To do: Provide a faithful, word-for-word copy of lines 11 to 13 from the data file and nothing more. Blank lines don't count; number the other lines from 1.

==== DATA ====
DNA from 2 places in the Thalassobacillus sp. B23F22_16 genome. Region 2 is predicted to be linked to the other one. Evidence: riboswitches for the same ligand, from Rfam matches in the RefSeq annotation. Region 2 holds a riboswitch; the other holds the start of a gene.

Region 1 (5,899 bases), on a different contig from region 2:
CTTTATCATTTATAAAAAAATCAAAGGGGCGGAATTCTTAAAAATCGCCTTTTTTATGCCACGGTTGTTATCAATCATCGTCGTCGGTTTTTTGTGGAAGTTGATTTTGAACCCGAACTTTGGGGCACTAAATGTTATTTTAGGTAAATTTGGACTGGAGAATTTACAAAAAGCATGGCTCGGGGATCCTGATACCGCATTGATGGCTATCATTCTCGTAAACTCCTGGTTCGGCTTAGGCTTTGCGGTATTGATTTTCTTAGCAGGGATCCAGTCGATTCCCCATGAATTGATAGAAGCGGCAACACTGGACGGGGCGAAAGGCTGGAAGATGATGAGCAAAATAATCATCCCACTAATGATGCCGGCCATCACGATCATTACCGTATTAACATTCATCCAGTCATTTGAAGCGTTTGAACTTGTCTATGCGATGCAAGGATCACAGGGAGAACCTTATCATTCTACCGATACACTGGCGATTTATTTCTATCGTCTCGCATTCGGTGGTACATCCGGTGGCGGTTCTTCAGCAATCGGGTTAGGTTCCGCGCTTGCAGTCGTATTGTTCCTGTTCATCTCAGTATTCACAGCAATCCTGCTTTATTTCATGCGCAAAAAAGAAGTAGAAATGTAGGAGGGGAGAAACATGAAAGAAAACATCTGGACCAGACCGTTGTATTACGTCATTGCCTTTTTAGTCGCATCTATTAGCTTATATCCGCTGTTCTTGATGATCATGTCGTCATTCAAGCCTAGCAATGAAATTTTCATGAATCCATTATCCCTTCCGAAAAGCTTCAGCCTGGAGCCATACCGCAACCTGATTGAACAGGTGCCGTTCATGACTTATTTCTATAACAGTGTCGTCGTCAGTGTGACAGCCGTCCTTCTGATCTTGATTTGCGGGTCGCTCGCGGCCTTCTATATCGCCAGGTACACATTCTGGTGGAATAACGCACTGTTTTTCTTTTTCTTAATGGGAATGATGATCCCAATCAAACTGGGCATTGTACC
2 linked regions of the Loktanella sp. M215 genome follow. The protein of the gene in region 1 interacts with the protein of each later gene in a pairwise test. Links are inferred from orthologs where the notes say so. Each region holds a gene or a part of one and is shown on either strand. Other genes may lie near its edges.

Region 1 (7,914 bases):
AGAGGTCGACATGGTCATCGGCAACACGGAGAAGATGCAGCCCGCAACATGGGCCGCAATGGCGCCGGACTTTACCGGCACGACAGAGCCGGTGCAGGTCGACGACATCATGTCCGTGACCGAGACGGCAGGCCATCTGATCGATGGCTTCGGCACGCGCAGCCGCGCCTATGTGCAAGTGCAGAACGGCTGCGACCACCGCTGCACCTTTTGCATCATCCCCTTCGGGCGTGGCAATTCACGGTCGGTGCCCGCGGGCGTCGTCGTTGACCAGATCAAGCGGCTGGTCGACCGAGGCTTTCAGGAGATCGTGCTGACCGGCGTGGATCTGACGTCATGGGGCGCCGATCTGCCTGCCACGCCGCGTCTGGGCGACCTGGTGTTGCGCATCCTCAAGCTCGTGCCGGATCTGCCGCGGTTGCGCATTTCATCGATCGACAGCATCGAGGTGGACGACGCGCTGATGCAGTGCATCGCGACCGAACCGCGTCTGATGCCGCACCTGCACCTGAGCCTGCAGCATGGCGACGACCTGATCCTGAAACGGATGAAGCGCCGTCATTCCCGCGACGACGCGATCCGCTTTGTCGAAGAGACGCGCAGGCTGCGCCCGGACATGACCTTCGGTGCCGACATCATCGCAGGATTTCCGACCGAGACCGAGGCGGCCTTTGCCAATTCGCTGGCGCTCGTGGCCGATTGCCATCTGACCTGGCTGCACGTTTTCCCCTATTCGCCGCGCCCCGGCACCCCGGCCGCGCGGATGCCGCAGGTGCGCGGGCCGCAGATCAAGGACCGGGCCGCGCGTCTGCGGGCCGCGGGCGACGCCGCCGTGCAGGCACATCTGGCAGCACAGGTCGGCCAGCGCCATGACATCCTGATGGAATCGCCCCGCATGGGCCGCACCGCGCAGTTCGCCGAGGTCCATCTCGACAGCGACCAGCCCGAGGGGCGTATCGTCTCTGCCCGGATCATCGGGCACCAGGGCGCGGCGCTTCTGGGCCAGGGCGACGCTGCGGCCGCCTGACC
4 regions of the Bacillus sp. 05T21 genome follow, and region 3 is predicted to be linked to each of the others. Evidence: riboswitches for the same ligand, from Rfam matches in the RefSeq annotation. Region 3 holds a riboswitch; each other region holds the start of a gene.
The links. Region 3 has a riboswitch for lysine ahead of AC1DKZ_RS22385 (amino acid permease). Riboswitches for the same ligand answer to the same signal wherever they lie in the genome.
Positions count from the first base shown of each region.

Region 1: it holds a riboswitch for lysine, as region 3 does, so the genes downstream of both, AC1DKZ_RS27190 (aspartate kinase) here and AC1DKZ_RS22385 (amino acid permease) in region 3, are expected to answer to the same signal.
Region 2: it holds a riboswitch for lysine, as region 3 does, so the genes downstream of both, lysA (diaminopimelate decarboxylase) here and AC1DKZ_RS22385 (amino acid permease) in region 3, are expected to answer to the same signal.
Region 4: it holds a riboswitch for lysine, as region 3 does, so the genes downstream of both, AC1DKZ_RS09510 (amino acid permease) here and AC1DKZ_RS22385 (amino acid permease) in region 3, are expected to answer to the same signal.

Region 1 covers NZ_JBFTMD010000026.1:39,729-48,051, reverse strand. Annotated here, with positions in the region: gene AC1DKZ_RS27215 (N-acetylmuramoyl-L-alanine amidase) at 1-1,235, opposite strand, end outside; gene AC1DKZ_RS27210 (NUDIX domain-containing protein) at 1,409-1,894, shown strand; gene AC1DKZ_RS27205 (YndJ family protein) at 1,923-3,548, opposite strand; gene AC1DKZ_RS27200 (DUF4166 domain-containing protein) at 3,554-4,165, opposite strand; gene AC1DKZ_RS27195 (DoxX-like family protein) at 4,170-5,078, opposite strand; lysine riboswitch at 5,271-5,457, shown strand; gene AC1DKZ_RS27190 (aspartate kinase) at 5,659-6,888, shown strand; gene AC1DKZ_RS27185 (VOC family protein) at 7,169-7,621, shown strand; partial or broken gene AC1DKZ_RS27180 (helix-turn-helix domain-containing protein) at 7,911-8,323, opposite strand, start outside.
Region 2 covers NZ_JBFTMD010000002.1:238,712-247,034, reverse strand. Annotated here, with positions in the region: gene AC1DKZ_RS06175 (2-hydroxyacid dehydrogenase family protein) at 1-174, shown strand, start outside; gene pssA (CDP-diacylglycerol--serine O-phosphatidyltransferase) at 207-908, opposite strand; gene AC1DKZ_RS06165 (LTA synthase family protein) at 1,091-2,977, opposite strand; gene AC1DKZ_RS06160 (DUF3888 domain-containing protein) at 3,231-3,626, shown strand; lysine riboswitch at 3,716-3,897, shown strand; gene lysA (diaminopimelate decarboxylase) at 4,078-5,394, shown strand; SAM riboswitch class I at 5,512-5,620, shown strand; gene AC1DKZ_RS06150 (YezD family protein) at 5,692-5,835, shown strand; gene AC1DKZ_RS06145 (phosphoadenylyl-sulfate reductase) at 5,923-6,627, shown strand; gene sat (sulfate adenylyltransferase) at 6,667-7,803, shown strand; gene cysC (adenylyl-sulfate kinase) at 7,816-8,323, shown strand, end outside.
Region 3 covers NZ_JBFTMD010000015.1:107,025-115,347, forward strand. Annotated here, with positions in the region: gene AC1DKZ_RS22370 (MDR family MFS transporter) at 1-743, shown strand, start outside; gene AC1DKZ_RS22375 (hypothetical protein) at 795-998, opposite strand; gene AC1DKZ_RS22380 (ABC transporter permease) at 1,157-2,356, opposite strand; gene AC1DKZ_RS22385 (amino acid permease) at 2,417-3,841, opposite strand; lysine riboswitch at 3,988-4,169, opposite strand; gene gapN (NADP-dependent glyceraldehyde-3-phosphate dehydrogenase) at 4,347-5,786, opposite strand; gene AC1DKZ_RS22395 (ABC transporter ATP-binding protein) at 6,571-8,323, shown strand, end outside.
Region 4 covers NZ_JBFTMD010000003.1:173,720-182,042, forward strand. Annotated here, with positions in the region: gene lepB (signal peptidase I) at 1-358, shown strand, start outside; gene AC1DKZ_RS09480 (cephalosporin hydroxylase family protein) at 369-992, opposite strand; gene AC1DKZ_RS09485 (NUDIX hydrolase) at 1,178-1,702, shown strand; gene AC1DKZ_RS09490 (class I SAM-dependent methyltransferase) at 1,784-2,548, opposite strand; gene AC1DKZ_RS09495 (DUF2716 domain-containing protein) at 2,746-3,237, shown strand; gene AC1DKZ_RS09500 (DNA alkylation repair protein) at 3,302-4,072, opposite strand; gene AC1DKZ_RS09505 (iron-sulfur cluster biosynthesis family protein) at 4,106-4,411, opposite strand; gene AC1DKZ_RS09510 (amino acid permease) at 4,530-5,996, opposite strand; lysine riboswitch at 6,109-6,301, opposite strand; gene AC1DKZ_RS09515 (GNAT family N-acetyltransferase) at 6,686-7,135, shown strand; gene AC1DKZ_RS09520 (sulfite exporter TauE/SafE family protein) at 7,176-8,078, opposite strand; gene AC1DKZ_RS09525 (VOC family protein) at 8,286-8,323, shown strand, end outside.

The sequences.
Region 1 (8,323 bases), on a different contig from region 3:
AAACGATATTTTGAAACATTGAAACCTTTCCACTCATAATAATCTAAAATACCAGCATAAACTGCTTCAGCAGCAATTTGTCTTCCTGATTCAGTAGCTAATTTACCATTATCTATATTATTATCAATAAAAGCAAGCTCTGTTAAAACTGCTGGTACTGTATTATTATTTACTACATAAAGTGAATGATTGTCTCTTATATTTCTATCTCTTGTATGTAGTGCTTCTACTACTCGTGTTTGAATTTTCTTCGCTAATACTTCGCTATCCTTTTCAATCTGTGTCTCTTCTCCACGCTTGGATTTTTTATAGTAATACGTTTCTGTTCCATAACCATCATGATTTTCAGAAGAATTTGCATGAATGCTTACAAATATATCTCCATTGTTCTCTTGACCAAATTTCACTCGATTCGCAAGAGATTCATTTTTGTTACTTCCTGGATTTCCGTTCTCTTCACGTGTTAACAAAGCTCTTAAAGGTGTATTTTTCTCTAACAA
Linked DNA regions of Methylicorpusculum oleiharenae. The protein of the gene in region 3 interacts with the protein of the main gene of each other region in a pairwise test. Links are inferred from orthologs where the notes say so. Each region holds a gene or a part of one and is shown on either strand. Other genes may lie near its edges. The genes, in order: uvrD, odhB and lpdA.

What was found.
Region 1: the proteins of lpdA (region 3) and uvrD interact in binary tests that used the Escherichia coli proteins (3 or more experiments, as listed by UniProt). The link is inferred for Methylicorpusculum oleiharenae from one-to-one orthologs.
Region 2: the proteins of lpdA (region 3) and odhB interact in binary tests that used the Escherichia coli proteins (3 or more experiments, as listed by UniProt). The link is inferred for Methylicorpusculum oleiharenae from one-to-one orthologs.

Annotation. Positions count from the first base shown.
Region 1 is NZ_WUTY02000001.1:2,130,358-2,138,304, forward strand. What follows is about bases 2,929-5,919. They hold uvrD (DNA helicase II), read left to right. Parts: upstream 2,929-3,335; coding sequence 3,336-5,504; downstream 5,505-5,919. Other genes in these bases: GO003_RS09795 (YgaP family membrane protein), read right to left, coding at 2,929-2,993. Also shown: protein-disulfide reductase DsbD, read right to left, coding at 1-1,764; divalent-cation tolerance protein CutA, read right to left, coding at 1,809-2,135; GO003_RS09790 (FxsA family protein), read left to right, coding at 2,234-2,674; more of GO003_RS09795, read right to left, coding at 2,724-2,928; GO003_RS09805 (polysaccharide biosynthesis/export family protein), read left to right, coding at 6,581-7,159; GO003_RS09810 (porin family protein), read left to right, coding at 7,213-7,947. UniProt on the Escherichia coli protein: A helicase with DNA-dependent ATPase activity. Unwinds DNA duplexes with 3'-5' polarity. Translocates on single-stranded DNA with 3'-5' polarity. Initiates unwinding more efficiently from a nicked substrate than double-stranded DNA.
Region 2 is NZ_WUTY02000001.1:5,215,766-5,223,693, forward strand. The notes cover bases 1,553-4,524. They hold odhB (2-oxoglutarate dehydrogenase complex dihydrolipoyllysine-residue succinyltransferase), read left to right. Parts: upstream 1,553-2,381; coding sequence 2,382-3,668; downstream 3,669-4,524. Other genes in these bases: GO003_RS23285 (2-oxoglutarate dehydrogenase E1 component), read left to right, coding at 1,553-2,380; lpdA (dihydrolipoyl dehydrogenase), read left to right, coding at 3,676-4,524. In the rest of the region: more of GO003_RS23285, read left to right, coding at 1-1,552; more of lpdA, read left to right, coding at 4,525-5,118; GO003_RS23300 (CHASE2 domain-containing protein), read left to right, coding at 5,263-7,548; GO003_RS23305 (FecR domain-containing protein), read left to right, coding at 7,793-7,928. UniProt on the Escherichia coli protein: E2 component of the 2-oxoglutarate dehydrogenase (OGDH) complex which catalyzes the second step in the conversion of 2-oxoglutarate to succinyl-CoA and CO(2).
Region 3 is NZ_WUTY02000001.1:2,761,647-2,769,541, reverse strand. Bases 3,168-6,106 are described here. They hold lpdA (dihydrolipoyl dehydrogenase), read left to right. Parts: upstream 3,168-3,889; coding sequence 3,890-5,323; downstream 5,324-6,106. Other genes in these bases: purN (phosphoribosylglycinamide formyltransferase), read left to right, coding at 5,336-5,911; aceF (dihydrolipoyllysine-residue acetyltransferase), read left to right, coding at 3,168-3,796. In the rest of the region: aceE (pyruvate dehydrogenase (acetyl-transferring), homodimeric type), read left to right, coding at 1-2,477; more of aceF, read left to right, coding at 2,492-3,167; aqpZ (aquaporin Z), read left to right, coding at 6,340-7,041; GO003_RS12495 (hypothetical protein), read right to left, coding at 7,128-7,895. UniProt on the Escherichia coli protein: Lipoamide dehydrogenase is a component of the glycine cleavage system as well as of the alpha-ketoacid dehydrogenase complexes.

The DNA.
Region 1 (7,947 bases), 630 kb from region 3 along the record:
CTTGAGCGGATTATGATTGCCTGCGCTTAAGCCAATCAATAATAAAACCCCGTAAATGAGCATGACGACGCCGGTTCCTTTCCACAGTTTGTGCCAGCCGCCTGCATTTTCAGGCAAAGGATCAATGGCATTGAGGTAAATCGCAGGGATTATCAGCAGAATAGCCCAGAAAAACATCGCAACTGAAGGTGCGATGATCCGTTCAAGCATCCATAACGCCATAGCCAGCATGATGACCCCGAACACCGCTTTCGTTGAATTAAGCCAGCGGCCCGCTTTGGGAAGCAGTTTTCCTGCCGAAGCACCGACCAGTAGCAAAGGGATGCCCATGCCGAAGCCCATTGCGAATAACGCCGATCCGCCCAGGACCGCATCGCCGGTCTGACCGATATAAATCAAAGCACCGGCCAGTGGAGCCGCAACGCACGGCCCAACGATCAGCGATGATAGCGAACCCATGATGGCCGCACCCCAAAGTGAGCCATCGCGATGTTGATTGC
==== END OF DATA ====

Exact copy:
Region 2: it holds a riboswitch for lysine, as region 3 does, so the genes downstream of both, lysA (diaminopimelate decarboxylase) here and AC1DKZ_RS22385 (amino acid permease) in region 3, are expected to answer to the same signal.
Region 4: it holds a riboswitch for lysine, as region 3 does, so the genes downstream of both, AC1DKZ_RS09510 (amino acid permease) here and AC1DKZ_RS22385 (amino acid permease) in region 3, are expected to answer to the same signal.

Region 1 covers NZ_JBFTMD010000026.1:39,729-48,051, reverse strand. Annotated here, with positions in the region: gene AC1DKZ_RS27215 (N-acetylmuramoyl-L-alanine amidase) at 1-1,235, opposite strand, end outside; gene AC1DKZ_RS27210 (NUDIX domain-containing protein) at 1,409-1,894, shown strand; gene AC1DKZ_RS27205 (YndJ family protein) at 1,923-3,548, opposite strand; gene AC1DKZ_RS27200 (DUF4166 domain-containing protein) at 3,554-4,165, opposite strand; gene AC1DKZ_RS27195 (DoxX-like family protein) at 4,170-5,078, opposite strand; lysine riboswitch at 5,271-5,457, shown strand; gene AC1DKZ_RS27190 (aspartate kinase) at 5,659-6,888, shown strand; gene AC1DKZ_RS27185 (VOC family protein) at 7,169-7,621, shown strand; partial or broken gene AC1DKZ_RS27180 (helix-turn-helix domain-containing protein) at 7,911-8,323, opposite strand, start outside.